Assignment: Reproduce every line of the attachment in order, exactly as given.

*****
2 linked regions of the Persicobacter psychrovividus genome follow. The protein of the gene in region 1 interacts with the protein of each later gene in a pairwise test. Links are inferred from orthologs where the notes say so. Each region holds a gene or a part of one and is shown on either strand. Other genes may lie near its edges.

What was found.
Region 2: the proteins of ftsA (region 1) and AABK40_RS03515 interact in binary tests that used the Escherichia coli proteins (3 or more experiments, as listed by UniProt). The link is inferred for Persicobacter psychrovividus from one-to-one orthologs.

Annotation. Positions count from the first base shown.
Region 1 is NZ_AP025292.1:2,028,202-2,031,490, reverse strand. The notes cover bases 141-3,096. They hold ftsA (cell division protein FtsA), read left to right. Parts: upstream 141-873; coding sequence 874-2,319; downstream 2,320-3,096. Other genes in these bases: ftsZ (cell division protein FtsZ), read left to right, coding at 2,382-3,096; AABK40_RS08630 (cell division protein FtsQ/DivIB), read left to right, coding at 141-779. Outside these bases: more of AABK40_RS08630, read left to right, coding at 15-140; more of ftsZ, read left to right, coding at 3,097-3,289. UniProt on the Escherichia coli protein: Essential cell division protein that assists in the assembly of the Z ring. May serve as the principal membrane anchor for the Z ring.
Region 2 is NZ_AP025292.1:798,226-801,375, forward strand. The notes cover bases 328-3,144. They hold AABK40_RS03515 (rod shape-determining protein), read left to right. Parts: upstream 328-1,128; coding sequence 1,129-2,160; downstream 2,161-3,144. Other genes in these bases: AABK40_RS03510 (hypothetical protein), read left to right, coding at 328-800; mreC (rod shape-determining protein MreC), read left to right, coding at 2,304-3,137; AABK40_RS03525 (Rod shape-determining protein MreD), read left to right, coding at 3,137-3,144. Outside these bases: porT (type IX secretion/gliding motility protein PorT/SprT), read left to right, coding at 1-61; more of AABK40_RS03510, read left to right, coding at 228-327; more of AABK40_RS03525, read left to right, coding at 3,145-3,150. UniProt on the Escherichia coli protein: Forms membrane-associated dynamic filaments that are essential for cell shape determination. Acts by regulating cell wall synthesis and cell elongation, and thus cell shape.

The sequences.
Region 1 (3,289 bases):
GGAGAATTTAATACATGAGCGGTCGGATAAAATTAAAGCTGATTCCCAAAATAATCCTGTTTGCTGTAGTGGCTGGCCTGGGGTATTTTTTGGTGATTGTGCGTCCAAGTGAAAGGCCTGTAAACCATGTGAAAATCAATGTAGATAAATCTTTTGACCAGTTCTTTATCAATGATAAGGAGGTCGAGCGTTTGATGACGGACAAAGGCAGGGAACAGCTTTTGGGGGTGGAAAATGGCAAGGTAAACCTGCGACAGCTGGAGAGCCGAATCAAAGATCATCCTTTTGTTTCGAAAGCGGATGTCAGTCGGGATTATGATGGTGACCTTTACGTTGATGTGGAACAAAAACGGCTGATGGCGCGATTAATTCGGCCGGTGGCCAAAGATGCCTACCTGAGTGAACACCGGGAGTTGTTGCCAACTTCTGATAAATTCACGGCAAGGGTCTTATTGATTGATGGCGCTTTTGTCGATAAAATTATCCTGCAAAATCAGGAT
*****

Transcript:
2 linked regions of the Persicobacter psychrovividus genome follow. The protein of the gene in region 1 interacts with the protein of each later gene in a pairwise test. Links are inferred from orthologs where the notes say so. Each region holds a gene or a part of one and is shown on either strand. Other genes may lie near its edges.

What was found.
Region 2: the proteins of ftsA (region 1) and AABK40_RS03515 interact in binary tests that used the Escherichia coli proteins (3 or more experiments, as listed by UniProt). The link is inferred for Persicobacter psychrovividus from one-to-one orthologs.

Annotation. Positions count from the first base shown.
Region 1 is NZ_AP025292.1:2,028,202-2,031,490, reverse strand. The notes cover bases 141-3,096. They hold ftsA (cell division protein FtsA), read left to right. Parts: upstream 141-873; coding sequence 874-2,319; downstream 2,320-3,096. Other genes in these bases: ftsZ (cell division protein FtsZ), read left to right, coding at 2,382-3,096; AABK40_RS08630 (cell division protein FtsQ/DivIB), read left to right, coding at 141-779. Outside these bases: more of AABK40_RS08630, read left to right, coding at 15-140; more of ftsZ, read left to right, coding at 3,097-3,289. UniProt on the Escherichia coli protein: Essential cell division protein that assists in the assembly of the Z ring. May serve as the principal membrane anchor for the Z ring.
Region 2 is NZ_AP025292.1:798,226-801,375, forward strand. The notes cover bases 328-3,144. They hold AABK40_RS03515 (rod shape-determining protein), read left to right. Parts: upstream 328-1,128; coding sequence 1,129-2,160; downstream 2,161-3,144. Other genes in these bases: AABK40_RS03510 (hypothetical protein), read left to right, coding at 328-800; mreC (rod shape-determining protein MreC), read left to right, coding at 2,304-3,137; AABK40_RS03525 (Rod shape-determining protein MreD), read left to right, coding at 3,137-3,144. Outside these bases: porT (type IX secretion/gliding motility protein PorT/SprT), read left to right, coding at 1-61; more of AABK40_RS03510, read left to right, coding at 228-327; more of AABK40_RS03525, read left to right, coding at 3,145-3,150. UniProt on the Escherichia coli protein: Forms membrane-associated dynamic filaments that are essential for cell shape determination. Acts by regulating cell wall synthesis and cell elongation, and thus cell shape.

The sequences.
Region 1 (3,289 bases):
GGAGAATTTAATACATGAGCGGTCGGATAAAATTAAAGCTGATTCCCAAAATAATCCTGTTTGCTGTAGTGGCTGGCCTGGGGTATTTTTTGGTGATTGTGCGTCCAAGTGAAAGGCCTGTAAACCATGTGAAAATCAATGTAGATAAATCTTTTGACCAGTTCTTTATCAATGATAAGGAGGTCGAGCGTTTGATGACGGACAAAGGCAGGGAACAGCTTTTGGGGGTGGAAAATGGCAAGGTAAACCTGCGACAGCTGGAGAGCCGAATCAAAGATCATCCTTTTGTTTCGAAAGCGGATGTCAGTCGGGATTATGATGGTGACCTTTACGTTGATGTGGAACAAAAACGGCTGATGGCGCGATTAATTCGGCCGGTGGCCAAAGATGCCTACCTGAGTGAACACCGGGAGTTGTTGCCAACTTCTGATAAATTCACGGCAAGGGTCTTATTGATTGATGGCGCTTTTGTCGATAAAATTATCCTGCAAAATCAGGAT